Everybody Loves You When You’re Dead: LP
“Fuck you, I just took a whole shitload of coke,” Wade screamed. Something was muttered from the soundman. “Fuck ‘one more song.’ Two songs. Let’s go!” Typical Orphans fare, right after someone got gored by the bass neck and took a microphone to the top of the head, they played what they wanted, no more, no less. At first, it’s the firestorm that attracted me to the Orphans. Play it fast, mix it up, and I’m usually a sucker for it. The obvious stuff is great: Jenny’s a vixen, equal parts rolling-in-glass punk sweetheart and back-arcing public displays of drunken fuckitosity. Wade at bass – I’ve never, ever seen someone simultaneously unplug from both ends – the guitar and the amp – and then play for a good forty-five seconds before he realized he was unplugged. There is all that on the criminally well recorded Everybody Loves You When You’re Dead. That danger, that people who don’t go out that much, claim to have left punk rock, is here in spades. But then I continued to listen to this LP, and not to get all mystical and shit on you, but there’s a complete other side to the Orphans. If Brandon wasn’t drumming, it’d be mush. If Dann wasn’t guitaring – Wade’s pitbull would still be lunging – but Dan provides the teeth and neck strength for those teeth to really sink in. Just as any half-assed karate movie has taught me; strike when planted to put strength in the blow. The result, a fantastic, satisfying record. The only criticism? I think Jenny’s organ solo should be louder on “Creature Double Feature.” The LP is gorgeous, too. Converse ink stomps on the inserts, orange vinyl, the works. –Todd Taylor (Unity Squad)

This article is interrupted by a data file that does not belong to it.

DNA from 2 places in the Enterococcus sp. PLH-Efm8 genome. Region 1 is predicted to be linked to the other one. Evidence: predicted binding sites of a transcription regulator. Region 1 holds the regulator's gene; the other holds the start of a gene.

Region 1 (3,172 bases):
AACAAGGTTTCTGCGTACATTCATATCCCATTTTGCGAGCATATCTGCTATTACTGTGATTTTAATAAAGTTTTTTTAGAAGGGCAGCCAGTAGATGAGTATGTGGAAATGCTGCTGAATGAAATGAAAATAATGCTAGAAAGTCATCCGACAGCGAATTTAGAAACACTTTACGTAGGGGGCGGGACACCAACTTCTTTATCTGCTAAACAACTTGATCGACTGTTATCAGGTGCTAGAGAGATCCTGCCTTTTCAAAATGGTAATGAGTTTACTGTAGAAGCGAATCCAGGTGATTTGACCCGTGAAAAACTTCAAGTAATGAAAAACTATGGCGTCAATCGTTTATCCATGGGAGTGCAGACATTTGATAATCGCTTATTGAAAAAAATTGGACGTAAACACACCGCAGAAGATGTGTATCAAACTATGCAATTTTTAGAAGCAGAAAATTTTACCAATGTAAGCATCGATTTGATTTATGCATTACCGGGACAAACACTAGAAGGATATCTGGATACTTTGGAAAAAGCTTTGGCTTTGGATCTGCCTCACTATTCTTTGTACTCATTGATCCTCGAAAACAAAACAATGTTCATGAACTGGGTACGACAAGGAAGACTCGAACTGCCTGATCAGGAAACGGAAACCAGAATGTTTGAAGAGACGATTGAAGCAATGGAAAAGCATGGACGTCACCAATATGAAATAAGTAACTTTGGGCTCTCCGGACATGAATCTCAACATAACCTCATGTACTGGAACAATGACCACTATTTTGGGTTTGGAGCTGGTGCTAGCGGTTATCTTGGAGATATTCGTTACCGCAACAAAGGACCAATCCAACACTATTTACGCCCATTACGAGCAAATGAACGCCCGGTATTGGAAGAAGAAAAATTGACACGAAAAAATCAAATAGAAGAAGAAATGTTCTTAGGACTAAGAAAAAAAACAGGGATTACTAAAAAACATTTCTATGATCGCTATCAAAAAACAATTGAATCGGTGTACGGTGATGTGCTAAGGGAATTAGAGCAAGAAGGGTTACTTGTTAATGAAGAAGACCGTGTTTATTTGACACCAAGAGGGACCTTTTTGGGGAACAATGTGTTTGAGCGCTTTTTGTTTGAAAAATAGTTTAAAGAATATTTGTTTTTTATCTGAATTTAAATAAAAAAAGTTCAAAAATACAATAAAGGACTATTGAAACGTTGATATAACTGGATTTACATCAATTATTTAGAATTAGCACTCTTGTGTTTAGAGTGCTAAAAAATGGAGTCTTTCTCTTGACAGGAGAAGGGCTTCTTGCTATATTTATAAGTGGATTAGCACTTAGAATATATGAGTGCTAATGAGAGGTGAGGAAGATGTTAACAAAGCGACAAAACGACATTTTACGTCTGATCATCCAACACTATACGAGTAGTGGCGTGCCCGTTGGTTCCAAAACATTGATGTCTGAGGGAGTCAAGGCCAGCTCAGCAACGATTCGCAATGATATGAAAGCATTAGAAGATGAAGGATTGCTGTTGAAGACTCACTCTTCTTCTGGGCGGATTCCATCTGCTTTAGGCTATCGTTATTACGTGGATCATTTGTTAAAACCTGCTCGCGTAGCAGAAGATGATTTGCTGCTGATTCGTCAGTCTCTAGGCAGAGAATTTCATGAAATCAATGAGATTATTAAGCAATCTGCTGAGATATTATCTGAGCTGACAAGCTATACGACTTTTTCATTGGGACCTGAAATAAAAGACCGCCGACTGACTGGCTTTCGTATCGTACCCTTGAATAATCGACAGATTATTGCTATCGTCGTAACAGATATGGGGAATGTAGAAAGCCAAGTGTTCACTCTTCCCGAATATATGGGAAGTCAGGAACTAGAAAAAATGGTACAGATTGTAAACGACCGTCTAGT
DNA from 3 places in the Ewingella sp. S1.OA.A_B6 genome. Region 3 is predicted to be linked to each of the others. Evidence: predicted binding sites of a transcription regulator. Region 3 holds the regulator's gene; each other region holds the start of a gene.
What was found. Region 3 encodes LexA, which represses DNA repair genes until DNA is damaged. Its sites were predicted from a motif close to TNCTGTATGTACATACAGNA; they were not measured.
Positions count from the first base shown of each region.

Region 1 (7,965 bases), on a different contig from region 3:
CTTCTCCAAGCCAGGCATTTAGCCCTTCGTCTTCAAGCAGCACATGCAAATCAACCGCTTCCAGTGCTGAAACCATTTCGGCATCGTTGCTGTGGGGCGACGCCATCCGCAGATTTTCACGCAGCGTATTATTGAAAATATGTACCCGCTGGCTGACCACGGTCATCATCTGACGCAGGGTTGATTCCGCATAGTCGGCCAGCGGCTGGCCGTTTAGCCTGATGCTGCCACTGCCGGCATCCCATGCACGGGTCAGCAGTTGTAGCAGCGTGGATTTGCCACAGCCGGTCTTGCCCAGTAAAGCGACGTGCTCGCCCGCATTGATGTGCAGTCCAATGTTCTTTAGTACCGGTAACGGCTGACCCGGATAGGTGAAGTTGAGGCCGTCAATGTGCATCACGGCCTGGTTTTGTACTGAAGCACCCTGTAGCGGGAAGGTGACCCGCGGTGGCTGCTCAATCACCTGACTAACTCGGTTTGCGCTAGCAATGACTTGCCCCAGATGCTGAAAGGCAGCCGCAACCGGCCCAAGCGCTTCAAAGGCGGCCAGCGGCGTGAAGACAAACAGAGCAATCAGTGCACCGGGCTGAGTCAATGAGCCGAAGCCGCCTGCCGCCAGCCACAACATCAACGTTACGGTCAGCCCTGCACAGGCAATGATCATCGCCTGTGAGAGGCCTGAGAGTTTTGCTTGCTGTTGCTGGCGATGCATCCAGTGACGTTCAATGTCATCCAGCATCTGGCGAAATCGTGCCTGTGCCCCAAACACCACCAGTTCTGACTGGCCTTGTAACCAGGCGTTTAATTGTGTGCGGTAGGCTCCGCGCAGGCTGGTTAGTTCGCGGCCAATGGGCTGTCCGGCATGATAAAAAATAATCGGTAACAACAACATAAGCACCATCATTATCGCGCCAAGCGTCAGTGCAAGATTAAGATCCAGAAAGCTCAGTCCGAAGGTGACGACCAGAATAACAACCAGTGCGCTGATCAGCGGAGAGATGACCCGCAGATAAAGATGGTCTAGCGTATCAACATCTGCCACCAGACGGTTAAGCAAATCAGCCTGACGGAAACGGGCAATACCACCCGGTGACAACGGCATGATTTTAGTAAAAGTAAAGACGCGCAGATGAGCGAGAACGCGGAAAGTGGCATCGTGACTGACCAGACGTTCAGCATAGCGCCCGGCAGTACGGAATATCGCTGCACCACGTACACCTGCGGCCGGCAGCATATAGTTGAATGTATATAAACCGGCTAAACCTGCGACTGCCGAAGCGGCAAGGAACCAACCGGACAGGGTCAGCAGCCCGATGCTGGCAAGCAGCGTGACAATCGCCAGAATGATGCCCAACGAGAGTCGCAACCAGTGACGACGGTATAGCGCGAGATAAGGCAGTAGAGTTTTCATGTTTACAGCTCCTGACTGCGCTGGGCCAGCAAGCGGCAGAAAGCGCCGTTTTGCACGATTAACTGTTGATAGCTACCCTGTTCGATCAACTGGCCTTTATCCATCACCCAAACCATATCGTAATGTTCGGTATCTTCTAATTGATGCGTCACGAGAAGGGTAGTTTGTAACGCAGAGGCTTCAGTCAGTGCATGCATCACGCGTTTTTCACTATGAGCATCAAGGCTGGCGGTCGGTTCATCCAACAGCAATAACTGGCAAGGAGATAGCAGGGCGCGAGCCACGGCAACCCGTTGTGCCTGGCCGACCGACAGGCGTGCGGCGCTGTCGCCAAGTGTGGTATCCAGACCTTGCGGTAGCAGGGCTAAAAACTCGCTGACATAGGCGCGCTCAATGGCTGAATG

Chinatown b/w Moscow Massage: 7"